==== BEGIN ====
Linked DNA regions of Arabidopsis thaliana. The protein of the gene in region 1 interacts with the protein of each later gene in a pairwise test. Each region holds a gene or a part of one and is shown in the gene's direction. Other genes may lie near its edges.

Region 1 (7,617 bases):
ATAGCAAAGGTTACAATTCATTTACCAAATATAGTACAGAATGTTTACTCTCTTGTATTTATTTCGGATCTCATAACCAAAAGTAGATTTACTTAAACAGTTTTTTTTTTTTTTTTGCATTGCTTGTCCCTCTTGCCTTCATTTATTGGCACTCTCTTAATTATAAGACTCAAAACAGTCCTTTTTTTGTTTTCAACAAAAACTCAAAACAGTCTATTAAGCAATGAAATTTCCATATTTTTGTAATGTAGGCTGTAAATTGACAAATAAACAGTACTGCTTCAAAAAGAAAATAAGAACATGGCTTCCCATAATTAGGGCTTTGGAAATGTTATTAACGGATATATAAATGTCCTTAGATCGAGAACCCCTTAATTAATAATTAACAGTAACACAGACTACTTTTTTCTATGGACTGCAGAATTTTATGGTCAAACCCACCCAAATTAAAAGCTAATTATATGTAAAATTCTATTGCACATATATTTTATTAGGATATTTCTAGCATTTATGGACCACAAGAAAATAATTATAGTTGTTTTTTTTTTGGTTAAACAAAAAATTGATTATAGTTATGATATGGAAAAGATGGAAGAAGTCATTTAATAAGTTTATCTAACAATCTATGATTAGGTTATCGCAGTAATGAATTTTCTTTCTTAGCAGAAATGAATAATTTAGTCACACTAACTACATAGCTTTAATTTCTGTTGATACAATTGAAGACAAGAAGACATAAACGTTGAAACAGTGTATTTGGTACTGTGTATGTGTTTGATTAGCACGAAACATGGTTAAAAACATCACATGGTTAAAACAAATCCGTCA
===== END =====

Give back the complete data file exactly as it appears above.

Linked DNA regions of Arabidopsis thaliana. The protein of the gene in region 1 interacts with the protein of each later gene in a pairwise test. Each region holds a gene or a part of one and is shown in the gene's direction. Other genes may lie near its edges.

Region 1 (7,617 bases):
ATAGCAAAGGTTACAATTCATTTACCAAATATAGTACAGAATGTTTACTCTCTTGTATTTATTTCGGATCTCATAACCAAAAGTAGATTTACTTAAACAGTTTTTTTTTTTTTTTTGCATTGCTTGTCCCTCTTGCCTTCATTTATTGGCACTCTCTTAATTATAAGACTCAAAACAGTCCTTTTTTTGTTTTCAACAAAAACTCAAAACAGTCTATTAAGCAATGAAATTTCCATATTTTTGTAATGTAGGCTGTAAATTGACAAATAAACAGTACTGCTTCAAAAAGAAAATAAGAACATGGCTTCCCATAATTAGGGCTTTGGAAATGTTATTAACGGATATATAAATGTCCTTAGATCGAGAACCCCTTAATTAATAATTAACAGTAACACAGACTACTTTTTTCTATGGACTGCAGAATTTTATGGTCAAACCCACCCAAATTAAAAGCTAATTATATGTAAAATTCTATTGCACATATATTTTATTAGGATATTTCTAGCATTTATGGACCACAAGAAAATAATTATAGTTGTTTTTTTTTTGGTTAAACAAAAAATTGATTATAGTTATGATATGGAAAAGATGGAAGAAGTCATTTAATAAGTTTATCTAACAATCTATGATTAGGTTATCGCAGTAATGAATTTTCTTTCTTAGCAGAAATGAATAATTTAGTCACACTAACTACATAGCTTTAATTTCTGTTGATACAATTGAAGACAAGAAGACATAAACGTTGAAACAGTGTATTTGGTACTGTGTATGTGTTTGATTAGCACGAAACATGGTTAAAAACATCACATGGTTAAAACAAATCCGTCA